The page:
As can be seen from the table, the pitch progression in each row 35 does not have to be entirely different from the others. Rows 35 a, 35 c and 35 e have the same pitch progression from the 1st socket through 5th socket, that pitch progression being from 6.00 to 7.25 twists per inch. Rows 35 a, 35 c and 35 e are not adjacent to each other. Rows 35 b and 35 d have pitch progressions that differ from adjacent rows 35 a, 35 c and 35 e, but not from each other. The pitch progressions of rows 35 b and 35 d vary from 5.00 to 6.00 from the 1st socket to the 5th socket. Consequently, any particular socket pattern 36 within any row 35 will differ from any adjacent socket pattern in an adjacent row by a pitch that preferably is at least one twist per inch. For example, the 3rd socket pattern of row 35 c has a pitch of 6.50 twists per inch, while adjacent 3rd socket patterns in rows 35 b and 35 d have pitches of 5.50 twists per inch. As mentioned above, the difference in pitch of adjacent socket patterns 36 within a particular row 35 need not be as great, but preferably is at least ¼ twist per inch.
Referring again to FIG. 4, the outside-plant jumpers 41 for a particular socket pattern 36 extend in an opposite direction and do not overlie the customer premises jumpers 39 for the same socket pattern 36. By being careful not to overlie one another, cross talk is minimized.
The protector panel assembly 11 will be assembled by installing jumpers 39, 41 at the factory in the manner discussed. The amount of twist will be varied within the rows 35 a-e, as well as between adjacent socket patterns 36 in adjacent rows. In use, the protector panel assembly 11 will be mounted within a building. An incoming or outside-plant cable having twisted-pairs 43 (FIG. 1) will be connected to the front side of outside-plant connector block 33. Once connected, each twisted-pair 43 of the outside-plant cable will be electrically connected to one of the outside-plant jumpers 41. Similarly, each twisted-pair 45 (FIG. 1) leading to the customer premises equipment, will be connected through the front side of customer premises connector block 31 to one of the customer premises jumpers 39. Modules 25 are inserted into sockets 17 as shown in FIG. 1. This electrically connects the outside-plant jumpers 41 with the customer premises jumpers 39. If a current or high voltage surge occurs, either on the customer premises or outside-plant side, one or both of protector elements in protector modules 25 will conduct to ground and reduce the chances for damaging the equipment.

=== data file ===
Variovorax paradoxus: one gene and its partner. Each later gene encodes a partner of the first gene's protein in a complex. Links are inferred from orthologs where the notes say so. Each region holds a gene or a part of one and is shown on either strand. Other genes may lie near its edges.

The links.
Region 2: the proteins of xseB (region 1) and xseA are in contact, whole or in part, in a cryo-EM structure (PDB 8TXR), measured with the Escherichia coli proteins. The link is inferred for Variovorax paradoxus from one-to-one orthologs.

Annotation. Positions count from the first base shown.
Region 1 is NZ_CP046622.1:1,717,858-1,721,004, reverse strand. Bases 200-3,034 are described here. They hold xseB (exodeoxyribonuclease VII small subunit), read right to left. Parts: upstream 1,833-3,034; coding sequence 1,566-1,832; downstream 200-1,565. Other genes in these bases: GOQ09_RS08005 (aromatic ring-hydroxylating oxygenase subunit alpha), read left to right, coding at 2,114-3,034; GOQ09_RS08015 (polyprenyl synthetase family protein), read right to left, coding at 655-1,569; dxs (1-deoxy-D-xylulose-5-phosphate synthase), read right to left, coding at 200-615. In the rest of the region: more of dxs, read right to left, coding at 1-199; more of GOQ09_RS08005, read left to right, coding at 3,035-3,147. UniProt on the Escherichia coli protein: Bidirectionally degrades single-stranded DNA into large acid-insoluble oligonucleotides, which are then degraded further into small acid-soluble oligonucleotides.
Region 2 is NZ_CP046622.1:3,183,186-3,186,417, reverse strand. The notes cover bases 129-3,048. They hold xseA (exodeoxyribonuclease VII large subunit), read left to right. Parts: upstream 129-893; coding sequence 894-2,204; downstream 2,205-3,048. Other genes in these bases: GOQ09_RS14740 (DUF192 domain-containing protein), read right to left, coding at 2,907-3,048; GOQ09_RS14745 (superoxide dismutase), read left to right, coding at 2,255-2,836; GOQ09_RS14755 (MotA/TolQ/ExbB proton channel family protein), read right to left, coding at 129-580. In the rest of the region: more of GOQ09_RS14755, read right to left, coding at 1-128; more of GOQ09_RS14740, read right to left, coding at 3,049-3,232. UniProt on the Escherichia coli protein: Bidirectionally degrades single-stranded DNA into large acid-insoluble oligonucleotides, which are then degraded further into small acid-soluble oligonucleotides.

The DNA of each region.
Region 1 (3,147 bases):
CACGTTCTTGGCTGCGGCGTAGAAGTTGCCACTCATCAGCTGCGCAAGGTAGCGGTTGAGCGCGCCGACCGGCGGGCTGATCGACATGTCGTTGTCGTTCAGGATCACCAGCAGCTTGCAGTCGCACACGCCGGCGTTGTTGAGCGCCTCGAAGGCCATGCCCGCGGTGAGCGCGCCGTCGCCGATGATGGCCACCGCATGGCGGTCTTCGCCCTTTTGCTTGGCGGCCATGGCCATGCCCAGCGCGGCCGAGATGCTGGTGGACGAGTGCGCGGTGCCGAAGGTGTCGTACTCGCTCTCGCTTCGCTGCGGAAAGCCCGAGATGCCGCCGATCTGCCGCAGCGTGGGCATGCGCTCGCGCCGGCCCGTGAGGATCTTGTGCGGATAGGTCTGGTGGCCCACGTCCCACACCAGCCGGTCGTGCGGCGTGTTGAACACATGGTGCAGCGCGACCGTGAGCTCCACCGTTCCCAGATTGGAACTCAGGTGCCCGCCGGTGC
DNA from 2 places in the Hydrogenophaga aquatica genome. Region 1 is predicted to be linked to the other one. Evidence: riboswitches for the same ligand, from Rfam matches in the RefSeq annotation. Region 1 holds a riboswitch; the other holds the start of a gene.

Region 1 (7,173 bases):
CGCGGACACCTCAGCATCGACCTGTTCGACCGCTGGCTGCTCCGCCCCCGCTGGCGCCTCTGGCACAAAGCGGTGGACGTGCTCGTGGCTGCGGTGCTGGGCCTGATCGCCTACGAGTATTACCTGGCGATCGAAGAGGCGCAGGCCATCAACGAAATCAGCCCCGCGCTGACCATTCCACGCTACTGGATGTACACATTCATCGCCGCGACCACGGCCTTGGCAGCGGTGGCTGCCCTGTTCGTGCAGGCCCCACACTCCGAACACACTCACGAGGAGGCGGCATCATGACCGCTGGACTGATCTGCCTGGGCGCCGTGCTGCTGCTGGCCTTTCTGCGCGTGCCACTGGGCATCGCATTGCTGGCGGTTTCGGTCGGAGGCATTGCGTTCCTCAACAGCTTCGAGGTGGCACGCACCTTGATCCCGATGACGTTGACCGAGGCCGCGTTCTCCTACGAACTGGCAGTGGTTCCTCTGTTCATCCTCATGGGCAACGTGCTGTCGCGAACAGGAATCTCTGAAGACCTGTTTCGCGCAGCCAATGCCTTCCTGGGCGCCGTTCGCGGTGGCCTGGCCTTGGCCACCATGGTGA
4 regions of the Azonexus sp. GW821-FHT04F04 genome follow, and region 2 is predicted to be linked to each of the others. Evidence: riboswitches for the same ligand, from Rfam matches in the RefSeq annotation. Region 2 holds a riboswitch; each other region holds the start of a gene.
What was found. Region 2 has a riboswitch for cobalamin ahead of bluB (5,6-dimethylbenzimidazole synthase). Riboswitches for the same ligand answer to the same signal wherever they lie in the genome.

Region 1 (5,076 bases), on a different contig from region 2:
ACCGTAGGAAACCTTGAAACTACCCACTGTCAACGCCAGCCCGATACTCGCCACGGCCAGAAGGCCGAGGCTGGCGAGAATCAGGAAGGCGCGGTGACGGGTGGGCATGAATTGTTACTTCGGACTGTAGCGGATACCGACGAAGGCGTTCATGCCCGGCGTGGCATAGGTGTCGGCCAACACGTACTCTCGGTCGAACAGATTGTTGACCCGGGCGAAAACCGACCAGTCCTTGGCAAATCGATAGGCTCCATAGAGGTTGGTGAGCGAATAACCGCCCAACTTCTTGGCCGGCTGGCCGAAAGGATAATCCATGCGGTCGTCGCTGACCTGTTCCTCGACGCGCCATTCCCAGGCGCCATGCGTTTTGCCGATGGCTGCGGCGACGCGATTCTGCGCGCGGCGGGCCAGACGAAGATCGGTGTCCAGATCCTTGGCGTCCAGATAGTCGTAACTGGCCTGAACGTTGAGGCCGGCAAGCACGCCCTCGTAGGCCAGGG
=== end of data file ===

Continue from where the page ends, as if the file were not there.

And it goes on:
The invention has significant advantages. The protector panel is able to meet high frequency specifications, allowing it to handle high frequency transmission while minimizing cross talk. The protector panel is able to meet Category 5 specifications for high frequency telecommunications, TIA/EIA 568A.
While the invention has been shown in only one of its forms, it should be apparent to those skilled in the art that it is not so limited, but is susceptible to various improvements without departing from the scope of the invention.
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|U.S. Classification||361/826, 439/941, 439/922, 379/417|
|Cooperative Classification||Y10S439/941, Y10S439/922, H04Q1/146|
|Aug 16, 1999||AS||Assignment|
Owner name: SIECOR OPERATIONS, LLC, NORTH CAROLINA
Free format text: ASSIGNMENT OF ASSIGNORS INTEREST;ASSIGNORS:LE, TUAN;BLAKE, K. ERIN;CASTONGUAY, GUY;AND OTHERS;REEL/FRAME:010182/0751
Effective date: 19990810
|Nov 6, 2006||FPAY||Fee payment|
Year of fee payment: 4
|Dec 13, 2010||REMI||Maintenance fee reminder mailed|
|May 6, 2011||LAPS||Lapse for failure to pay maintenance fees|
|Jun 28, 2011||FP||Expired due to failure to pay maintenance fee|
Effective date: 20110506